NYC Thin-Crust Pizza Dough Recipe

Famous original

Before I share the third and final part of my epic thin-crust pizza guide—on oven setup and baking—I figured I’d send out a dough recipe, since it’ll need at least a day in the fridge before you can bake with it. That way once the baking post drops, you’ll be ready to jump right in if you want. Today’s recipe is for a yeasted pie; expect a sourdough thin-crust recipe next week.

I grew up—and live—in the Boston area, where we are not known for our pizza joints. (In Massachusetts, pizza generally means Greek pizza. Though Greek pizza definitely can be good it is, alas, usually pretty lackluster.) But I lived in New York City for 7 years, and I like to think I know my way around an NYC slice. Much of this will be familiar from my previous two posts, but here’s what I look for in one: A slice that is—aside from the puffy handlebar—evenly flat from edge to edge, with a crisp-chewy, nicely-browned exterior crust, and a moist, tender-chewy interior crumb. As far as sauce and cheese go, a lightly sweetened, cooked tomato sauce (stay tuned for a recipe on Thursday) topped with stringy, stretchy low-moisture aged mozzarella cheese.

Here’s a breakdown of the formula, in baker’s percentages:

  • 100% high-gluten or bread flour: For the proper amount of crisp-chewy/tender-chewy texture, I want a lot of gluten-forming protein. This means using either a high-gluten flour like King Arthur’s Sir Lancelot (14.2% protein)—not generally sold in supermarkets, but available online, and worth the effort to get—or bread flour (12.7% protein), plus:

  • 1.5% vital wheat gluten (if using bread flour): Vital wheat gluten—something you can find at most supermarkets—is essentially pure gluten. The general rule is that the gluten content of a flour increases linearly with the amount you add; in other words, each additional 1% VWG increases the effective gluten content of the flour by 1%. But in my experience there’s a limit to VWG’s effectiveness. Use too much and the dough can turn tough, so I never add more than 1.5%. (For example, when re-testing this recipe recently, I tried “converting” 11.7% protein King Arthur all-purpose flour into high-gluten flour by adding 2.5% VWG, but pizza made with it was tough.)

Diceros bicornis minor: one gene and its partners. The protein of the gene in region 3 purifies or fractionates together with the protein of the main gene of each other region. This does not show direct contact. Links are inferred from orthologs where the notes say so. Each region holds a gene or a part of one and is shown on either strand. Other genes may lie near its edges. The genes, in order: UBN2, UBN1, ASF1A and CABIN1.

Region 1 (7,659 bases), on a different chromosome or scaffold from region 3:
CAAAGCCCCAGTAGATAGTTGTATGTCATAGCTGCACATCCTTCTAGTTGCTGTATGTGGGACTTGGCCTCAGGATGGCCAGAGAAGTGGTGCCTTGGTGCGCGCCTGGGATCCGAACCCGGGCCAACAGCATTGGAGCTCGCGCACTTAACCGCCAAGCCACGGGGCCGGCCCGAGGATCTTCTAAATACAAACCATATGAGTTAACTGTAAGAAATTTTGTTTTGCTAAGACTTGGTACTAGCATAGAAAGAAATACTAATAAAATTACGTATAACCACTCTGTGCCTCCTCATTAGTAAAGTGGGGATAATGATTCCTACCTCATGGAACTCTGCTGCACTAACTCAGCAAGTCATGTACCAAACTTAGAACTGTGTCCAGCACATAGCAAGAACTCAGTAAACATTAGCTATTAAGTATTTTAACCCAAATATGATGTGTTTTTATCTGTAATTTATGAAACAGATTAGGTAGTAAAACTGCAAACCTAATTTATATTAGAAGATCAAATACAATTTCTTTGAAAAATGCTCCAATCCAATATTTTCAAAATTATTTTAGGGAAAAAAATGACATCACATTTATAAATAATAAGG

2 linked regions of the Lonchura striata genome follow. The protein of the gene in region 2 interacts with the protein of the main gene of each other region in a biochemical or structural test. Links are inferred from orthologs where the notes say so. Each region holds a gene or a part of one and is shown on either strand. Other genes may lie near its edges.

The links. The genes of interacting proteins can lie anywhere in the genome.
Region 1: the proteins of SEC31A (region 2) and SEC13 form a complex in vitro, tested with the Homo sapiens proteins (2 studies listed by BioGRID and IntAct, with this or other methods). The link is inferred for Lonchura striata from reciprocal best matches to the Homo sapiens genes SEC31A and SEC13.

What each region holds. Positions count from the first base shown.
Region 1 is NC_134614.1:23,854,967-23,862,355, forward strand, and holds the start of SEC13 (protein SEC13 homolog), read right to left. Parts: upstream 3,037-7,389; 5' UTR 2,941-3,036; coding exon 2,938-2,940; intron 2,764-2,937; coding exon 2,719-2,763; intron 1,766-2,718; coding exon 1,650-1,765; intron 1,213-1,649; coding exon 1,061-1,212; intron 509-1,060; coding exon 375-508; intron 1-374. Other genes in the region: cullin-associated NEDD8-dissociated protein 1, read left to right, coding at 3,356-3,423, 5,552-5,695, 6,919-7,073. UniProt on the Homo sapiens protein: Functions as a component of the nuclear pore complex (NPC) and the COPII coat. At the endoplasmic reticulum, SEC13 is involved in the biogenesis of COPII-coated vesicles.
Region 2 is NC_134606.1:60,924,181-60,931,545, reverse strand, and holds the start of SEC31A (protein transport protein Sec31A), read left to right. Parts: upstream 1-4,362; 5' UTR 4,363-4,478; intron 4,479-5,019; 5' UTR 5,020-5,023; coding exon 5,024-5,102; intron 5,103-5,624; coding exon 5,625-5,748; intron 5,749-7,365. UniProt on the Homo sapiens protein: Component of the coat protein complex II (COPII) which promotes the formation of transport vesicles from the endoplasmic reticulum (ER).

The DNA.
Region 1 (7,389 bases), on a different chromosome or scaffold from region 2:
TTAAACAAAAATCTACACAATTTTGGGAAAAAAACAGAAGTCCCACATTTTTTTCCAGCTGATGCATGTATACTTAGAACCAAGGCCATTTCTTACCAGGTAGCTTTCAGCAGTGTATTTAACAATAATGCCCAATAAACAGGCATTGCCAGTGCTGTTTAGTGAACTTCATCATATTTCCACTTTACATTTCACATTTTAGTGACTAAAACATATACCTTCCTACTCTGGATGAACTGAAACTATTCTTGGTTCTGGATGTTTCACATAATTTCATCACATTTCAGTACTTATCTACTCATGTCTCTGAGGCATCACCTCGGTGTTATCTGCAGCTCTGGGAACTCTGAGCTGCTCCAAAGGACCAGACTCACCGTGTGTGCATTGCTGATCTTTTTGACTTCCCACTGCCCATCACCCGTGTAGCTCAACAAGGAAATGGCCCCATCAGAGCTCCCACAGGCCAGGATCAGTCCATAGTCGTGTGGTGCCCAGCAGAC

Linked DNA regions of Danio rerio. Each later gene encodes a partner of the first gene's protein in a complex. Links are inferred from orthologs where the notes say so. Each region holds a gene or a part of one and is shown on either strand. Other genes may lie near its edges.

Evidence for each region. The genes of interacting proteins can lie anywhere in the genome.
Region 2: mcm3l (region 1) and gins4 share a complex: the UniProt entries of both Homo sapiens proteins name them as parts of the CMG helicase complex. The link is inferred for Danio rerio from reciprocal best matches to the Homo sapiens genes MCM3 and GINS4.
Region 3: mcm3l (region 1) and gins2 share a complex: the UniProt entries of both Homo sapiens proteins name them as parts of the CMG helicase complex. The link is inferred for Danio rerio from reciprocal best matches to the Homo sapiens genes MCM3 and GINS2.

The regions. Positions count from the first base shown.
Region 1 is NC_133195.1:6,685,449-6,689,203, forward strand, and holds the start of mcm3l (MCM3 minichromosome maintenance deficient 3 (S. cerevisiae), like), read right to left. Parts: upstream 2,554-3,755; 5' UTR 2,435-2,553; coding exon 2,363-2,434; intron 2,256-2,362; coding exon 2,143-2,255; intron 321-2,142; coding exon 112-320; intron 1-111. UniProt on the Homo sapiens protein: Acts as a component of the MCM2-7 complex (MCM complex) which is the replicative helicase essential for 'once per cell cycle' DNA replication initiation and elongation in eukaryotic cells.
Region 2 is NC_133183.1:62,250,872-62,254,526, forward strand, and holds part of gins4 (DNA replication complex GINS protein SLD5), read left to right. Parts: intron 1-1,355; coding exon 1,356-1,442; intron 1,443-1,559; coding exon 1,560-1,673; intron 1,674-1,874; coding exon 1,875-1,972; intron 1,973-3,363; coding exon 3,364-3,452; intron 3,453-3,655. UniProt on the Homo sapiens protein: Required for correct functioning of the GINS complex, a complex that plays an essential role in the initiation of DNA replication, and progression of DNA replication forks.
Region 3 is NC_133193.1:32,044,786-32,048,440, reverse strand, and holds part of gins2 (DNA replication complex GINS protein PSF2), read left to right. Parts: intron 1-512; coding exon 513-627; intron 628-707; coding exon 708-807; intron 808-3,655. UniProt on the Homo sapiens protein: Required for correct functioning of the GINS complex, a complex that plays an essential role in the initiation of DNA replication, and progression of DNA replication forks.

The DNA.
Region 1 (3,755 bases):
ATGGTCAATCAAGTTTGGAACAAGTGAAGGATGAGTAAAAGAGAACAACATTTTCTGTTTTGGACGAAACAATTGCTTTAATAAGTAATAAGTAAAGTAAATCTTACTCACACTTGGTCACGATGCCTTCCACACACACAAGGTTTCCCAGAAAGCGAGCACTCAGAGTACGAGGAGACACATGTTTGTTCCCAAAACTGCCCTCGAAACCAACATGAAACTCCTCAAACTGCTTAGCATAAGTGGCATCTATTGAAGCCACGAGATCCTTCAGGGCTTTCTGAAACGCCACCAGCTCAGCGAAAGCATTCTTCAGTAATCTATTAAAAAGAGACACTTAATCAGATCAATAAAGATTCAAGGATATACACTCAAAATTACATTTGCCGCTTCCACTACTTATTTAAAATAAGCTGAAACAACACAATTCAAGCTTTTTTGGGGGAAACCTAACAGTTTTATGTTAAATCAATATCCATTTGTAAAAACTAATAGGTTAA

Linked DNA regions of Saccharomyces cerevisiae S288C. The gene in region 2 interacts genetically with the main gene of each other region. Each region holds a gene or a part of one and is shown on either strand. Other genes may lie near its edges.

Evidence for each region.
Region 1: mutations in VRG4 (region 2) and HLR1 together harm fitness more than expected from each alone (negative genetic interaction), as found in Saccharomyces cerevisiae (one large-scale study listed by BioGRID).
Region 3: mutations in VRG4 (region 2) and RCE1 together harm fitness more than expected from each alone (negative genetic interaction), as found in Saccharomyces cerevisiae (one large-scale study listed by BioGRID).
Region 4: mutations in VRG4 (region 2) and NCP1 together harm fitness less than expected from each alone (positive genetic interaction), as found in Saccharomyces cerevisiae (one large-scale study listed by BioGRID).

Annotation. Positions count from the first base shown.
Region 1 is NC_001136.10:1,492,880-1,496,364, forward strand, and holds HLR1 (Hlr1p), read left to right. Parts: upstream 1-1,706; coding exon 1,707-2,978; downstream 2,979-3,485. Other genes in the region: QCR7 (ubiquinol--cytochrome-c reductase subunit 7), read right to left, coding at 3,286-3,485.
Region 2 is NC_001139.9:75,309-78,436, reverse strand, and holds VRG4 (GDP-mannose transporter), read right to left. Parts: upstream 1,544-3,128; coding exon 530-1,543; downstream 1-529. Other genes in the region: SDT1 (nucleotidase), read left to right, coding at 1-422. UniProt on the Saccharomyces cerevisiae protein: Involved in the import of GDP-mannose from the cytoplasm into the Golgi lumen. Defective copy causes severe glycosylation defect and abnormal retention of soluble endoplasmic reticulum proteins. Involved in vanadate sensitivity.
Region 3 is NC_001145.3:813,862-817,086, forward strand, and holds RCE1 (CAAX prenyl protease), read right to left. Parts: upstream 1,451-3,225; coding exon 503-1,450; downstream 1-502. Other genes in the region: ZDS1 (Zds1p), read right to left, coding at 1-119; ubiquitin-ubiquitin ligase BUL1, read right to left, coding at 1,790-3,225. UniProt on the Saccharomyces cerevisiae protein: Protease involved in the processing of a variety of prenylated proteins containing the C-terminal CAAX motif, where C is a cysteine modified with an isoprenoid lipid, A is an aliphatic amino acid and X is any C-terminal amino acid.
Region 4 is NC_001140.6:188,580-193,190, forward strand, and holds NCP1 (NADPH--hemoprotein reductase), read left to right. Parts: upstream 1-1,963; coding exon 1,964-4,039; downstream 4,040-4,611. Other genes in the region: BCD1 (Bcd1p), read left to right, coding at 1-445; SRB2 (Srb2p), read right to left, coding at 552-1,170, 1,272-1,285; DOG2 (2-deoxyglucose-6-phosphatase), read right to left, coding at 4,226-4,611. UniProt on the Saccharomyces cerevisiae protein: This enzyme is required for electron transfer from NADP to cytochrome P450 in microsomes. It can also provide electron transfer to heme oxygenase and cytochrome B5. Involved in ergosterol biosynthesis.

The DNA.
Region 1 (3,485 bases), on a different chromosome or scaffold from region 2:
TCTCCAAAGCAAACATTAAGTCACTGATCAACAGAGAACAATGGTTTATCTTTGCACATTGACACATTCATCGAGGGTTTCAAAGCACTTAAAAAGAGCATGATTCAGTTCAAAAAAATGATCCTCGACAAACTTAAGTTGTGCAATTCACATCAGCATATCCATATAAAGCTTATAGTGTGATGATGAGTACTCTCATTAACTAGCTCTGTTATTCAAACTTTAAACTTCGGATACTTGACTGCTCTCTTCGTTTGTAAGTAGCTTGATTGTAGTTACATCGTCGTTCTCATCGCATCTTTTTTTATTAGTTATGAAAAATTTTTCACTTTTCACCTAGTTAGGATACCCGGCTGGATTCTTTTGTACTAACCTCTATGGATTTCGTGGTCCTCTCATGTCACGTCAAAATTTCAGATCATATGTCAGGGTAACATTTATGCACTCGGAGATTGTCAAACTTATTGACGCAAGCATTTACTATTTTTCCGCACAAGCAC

• 1% diastatic malt powder: Enzymatically-active diastatic malt ensures that there are sugars remaining in a dough for proper browning, even after a long fermentation.

  • 0.23% instant yeast: In long, cold fermentations, the goal is a gentle fermentation for flavor rather than carbon dioxide. This is about one-quarter the minimum amount typically used in a room-temperature fermented bread.

  • 66% ice-cold water: I explain why I use ice water in the dough below. As for the amount of water, this is a medium-hydration dough, tailored to crisp up quickly in a home oven while remaining moist on the inside.

  • 2% oil: Oil tenderizes the dough. At such small percentages it lends no perceptible flavor to the dough, so it’s not necessary to use olive oil (though there’s no reason not to either).

  • 2.2% salt: This is on the high side for breads—normally I use 1.5-2% salt in most formulas. But pizza just tastes better with extra salt.


I tend to make this dough in a food processor, since it’s quick, easy, and ideally sized for one, but it can also be made in a stand mixer as well. Food processors are actually excellent at mixing doughs, as long as you use the metal blade. Gluten development during mixing is the result of disordered gluten strands being combined, broken apart, and recombined repeatedly until a more ordered network forms. A sharp metal blade is a very efficient way to do this, since it slices up the developing gluten strands with minimal effort. (In a stand mixer, the same effect occurs via stretching of the strands until they tear apart. The plastic “dough” blades that come with every food processor are virtually useless, because they do little other than clumsily push the ball of dough around the bowl.) A food processor’s high RPMs mean that something that might take 8-12 minutes in a stand mixer only takes a few minutes in one.